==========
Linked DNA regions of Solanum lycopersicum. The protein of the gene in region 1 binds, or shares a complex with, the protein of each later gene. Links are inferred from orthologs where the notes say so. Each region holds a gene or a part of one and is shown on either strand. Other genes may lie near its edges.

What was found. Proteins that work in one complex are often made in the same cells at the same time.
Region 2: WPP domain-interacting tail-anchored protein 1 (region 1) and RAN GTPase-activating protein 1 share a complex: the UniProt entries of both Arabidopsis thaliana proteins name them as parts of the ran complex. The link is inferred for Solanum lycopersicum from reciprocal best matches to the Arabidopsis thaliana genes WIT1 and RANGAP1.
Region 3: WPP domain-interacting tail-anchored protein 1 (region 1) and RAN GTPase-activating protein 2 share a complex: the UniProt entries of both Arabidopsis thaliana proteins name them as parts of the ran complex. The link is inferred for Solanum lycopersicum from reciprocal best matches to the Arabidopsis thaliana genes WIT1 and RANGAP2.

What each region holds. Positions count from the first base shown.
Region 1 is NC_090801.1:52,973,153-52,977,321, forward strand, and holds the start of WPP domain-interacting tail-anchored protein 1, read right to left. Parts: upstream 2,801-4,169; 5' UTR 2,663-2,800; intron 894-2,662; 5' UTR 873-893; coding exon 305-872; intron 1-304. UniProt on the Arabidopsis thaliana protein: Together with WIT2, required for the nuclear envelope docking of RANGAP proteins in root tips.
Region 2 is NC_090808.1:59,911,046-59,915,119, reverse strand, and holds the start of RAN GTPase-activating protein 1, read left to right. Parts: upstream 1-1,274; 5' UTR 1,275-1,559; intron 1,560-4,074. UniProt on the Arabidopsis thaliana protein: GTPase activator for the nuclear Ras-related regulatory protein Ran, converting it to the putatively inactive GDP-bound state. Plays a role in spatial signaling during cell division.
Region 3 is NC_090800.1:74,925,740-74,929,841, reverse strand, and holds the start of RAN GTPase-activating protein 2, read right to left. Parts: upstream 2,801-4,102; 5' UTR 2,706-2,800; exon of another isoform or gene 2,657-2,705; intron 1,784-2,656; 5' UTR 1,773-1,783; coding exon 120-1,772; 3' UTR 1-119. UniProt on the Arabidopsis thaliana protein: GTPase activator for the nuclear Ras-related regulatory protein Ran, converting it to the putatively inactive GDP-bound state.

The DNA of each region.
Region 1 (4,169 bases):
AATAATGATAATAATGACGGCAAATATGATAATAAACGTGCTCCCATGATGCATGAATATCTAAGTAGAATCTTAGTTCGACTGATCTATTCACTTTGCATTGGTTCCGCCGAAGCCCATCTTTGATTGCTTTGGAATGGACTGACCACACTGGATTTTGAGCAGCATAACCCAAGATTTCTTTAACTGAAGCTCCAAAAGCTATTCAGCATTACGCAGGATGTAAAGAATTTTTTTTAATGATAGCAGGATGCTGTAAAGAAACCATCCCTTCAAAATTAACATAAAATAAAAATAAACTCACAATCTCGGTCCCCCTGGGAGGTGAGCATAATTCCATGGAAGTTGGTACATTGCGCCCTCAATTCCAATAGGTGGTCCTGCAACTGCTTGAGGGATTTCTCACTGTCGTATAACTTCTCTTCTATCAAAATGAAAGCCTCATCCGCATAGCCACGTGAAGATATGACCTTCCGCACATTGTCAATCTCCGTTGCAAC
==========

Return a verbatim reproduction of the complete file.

Linked DNA regions of Solanum lycopersicum. The protein of the gene in region 1 binds, or shares a complex with, the protein of each later gene. Links are inferred from orthologs where the notes say so. Each region holds a gene or a part of one and is shown on either strand. Other genes may lie near its edges.

What was found. Proteins that work in one complex are often made in the same cells at the same time.
Region 2: WPP domain-interacting tail-anchored protein 1 (region 1) and RAN GTPase-activating protein 1 share a complex: the UniProt entries of both Arabidopsis thaliana proteins name them as parts of the ran complex. The link is inferred for Solanum lycopersicum from reciprocal best matches to the Arabidopsis thaliana genes WIT1 and RANGAP1.
Region 3: WPP domain-interacting tail-anchored protein 1 (region 1) and RAN GTPase-activating protein 2 share a complex: the UniProt entries of both Arabidopsis thaliana proteins name them as parts of the ran complex. The link is inferred for Solanum lycopersicum from reciprocal best matches to the Arabidopsis thaliana genes WIT1 and RANGAP2.

What each region holds. Positions count from the first base shown.
Region 1 is NC_090801.1:52,973,153-52,977,321, forward strand, and holds the start of WPP domain-interacting tail-anchored protein 1, read right to left. Parts: upstream 2,801-4,169; 5' UTR 2,663-2,800; intron 894-2,662; 5' UTR 873-893; coding exon 305-872; intron 1-304. UniProt on the Arabidopsis thaliana protein: Together with WIT2, required for the nuclear envelope docking of RANGAP proteins in root tips.
Region 2 is NC_090808.1:59,911,046-59,915,119, reverse strand, and holds the start of RAN GTPase-activating protein 1, read left to right. Parts: upstream 1-1,274; 5' UTR 1,275-1,559; intron 1,560-4,074. UniProt on the Arabidopsis thaliana protein: GTPase activator for the nuclear Ras-related regulatory protein Ran, converting it to the putatively inactive GDP-bound state. Plays a role in spatial signaling during cell division.
Region 3 is NC_090800.1:74,925,740-74,929,841, reverse strand, and holds the start of RAN GTPase-activating protein 2, read right to left. Parts: upstream 2,801-4,102; 5' UTR 2,706-2,800; exon of another isoform or gene 2,657-2,705; intron 1,784-2,656; 5' UTR 1,773-1,783; coding exon 120-1,772; 3' UTR 1-119. UniProt on the Arabidopsis thaliana protein: GTPase activator for the nuclear Ras-related regulatory protein Ran, converting it to the putatively inactive GDP-bound state.

The DNA of each region.
Region 1 (4,169 bases):
AATAATGATAATAATGACGGCAAATATGATAATAAACGTGCTCCCATGATGCATGAATATCTAAGTAGAATCTTAGTTCGACTGATCTATTCACTTTGCATTGGTTCCGCCGAAGCCCATCTTTGATTGCTTTGGAATGGACTGACCACACTGGATTTTGAGCAGCATAACCCAAGATTTCTTTAACTGAAGCTCCAAAAGCTATTCAGCATTACGCAGGATGTAAAGAATTTTTTTTAATGATAGCAGGATGCTGTAAAGAAACCATCCCTTCAAAATTAACATAAAATAAAAATAAACTCACAATCTCGGTCCCCCTGGGAGGTGAGCATAATTCCATGGAAGTTGGTACATTGCGCCCTCAATTCCAATAGGTGGTCCTGCAACTGCTTGAGGGATTTCTCACTGTCGTATAACTTCTCTTCTATCAAAATGAAAGCCTCATCCGCATAGCCACGTGAAGATATGACCTTCCGCACATTGTCAATCTCCGTTGCAAC